Buckner says physical security budgets plummeted as employees left the office and enterprise organizations under duress looked for department funding to cut. While two-thirds of security budgets increased in 2021, they still have yet to reach 2019 levels. 2022 has the potential to change that.
“The reality is, as we come back to life, active shooter and mass casualty events are not going to go away — they’re going to come back,” says Buckner. COVID-19 created new security challenges that have yet to be solved, and as schools and businesses reopen and remain open during future surges, the security risks of the past return as well. In order to protect themselves from past, current and future threats, enterprise organizations need to reinvest in physical security.
“You’re going to have to have real camera surveillance and real-time monitoring integrated with a guard force that is properly trained,” says Buckner. The high-caliber security guards and training necessary to protect against threats to a business cost more than $15 an hour, according to Buckner. “It’s only going to get harder to protect your enterprise, your trade secrets, your IP. All of this leads to this explosion of requirements in the budget,” he says.
Another factor contributing to budget increases in 2022 is executive protection. According to the Ontic 2021 Mid-Year Outlook: State of Protective Intelligence Report, 58% of CEOs who expressed a stance on political issues received physical threats. Of those CEOs who did not express a position, 40% still received threats. Additionally, 56% of enterprise leaders who encouraged health measures like vaccination or mask-wearing received physical threats. Against the backdrop of this increased threat landscape, executive protection has grown in importance among physical security professionals.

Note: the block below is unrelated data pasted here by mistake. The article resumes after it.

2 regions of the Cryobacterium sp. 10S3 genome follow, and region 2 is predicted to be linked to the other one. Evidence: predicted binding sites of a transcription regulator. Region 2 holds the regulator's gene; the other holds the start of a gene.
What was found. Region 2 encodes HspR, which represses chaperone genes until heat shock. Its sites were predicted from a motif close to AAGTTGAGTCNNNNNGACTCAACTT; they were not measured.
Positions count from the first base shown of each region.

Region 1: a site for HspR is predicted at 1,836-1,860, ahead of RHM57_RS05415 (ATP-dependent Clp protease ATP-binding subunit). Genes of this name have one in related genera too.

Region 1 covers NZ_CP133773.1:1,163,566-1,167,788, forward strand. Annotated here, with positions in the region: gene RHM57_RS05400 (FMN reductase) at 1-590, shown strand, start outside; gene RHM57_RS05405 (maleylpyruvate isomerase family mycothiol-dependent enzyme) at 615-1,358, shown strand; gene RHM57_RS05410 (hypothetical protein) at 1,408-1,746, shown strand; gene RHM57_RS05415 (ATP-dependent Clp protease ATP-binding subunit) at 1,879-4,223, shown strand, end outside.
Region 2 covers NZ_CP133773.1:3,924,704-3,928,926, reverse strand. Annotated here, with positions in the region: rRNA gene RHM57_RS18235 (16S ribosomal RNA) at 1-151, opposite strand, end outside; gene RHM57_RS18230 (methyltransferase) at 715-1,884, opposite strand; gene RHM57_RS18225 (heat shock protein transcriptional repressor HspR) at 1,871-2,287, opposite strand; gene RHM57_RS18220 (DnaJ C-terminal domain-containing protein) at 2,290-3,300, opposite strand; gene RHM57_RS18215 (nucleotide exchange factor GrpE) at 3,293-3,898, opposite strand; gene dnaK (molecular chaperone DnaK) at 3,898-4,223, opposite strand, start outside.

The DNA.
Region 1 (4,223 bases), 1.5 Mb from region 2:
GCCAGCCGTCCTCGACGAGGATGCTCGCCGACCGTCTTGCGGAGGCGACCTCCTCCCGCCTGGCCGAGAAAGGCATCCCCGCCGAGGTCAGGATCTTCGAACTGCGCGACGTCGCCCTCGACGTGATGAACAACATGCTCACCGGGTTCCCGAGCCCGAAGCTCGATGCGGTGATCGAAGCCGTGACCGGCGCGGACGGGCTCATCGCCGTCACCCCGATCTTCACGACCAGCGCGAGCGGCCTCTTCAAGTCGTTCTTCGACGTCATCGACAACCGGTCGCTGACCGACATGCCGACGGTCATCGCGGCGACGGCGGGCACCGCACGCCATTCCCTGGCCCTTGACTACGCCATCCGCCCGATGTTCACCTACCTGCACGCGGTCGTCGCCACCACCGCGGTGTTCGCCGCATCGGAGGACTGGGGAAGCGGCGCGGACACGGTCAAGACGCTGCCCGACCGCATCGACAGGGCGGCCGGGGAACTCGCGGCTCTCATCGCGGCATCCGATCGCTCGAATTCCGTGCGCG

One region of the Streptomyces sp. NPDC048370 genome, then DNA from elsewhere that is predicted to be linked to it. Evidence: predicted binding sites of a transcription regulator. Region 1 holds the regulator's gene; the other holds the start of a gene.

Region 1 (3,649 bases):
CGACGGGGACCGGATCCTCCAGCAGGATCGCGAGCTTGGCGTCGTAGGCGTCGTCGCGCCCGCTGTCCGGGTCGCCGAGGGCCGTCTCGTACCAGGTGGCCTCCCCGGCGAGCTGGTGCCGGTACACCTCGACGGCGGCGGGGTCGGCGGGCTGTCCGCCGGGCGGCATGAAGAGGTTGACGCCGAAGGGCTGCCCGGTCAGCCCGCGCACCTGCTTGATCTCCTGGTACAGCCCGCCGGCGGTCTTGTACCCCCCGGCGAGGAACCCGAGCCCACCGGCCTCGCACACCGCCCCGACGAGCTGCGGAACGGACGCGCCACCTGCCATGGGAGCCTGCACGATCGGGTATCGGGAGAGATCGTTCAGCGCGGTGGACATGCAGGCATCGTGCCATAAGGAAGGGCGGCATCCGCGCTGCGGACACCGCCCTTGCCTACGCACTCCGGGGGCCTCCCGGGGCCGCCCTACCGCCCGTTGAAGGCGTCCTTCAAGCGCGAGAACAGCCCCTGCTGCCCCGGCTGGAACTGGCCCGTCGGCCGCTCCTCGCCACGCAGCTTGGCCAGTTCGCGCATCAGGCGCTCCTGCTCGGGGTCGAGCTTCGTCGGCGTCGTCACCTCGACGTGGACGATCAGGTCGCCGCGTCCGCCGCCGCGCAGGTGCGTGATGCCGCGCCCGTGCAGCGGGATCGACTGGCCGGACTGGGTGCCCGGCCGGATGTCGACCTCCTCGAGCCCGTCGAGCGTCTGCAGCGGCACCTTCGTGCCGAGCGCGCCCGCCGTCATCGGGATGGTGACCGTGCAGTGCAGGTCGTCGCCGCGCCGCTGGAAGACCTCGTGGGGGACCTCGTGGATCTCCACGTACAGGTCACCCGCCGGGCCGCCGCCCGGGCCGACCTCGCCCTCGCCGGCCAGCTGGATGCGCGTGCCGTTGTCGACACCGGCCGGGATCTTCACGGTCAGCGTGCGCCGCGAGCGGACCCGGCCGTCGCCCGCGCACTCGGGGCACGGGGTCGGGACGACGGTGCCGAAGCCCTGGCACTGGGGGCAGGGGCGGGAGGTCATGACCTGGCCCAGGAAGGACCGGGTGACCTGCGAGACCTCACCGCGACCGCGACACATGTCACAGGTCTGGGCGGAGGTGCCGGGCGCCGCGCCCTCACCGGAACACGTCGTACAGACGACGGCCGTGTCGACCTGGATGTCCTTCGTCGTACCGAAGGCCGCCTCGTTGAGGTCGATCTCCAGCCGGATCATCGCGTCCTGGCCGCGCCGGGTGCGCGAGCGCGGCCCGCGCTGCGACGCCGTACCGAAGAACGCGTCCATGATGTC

Buckner notes that these threats could also come from inside an organization. “If leaders don’t take a stand, there’s pressure internally — your organization, your people are expecting you to take that stand, and if you don’t, you’re equally going to be threatened. This is uncharted territory for corporate America,” says Buckner.
In an uncertain and rapidly changing threat landscape, organizations can protect themselves with integrated security strategies. Another factor increasing security budgets in the New Year will be insurance — as physical and cyber threats compound, organizations looking to secure themselves on all fronts will see higher insurance premiums as supply chain, cyber, and physical risk increases. Buckner emphasized the importance of the lessons learned by challenges early on in the pandemic, saying that security professionals need to identify and remedy any weaknesses in their strategy exposed by the pandemic.
“You’ve got to identify where the shortfalls are and plug those holes now because if you don’t get ahead of it right now, as we reopen, you’re going to be right back in the same failed position that you were back in March when it started,” he says.
Security officers, executive protection, and acting quickly to solve challenges highlighted by COVID-19 will all lead to increases in security budgets in 2022. With the threats of today combined with the security risks of pre-pandemic times, enterprise security leaders will need to work proactively and reactively to fully secure their organizations.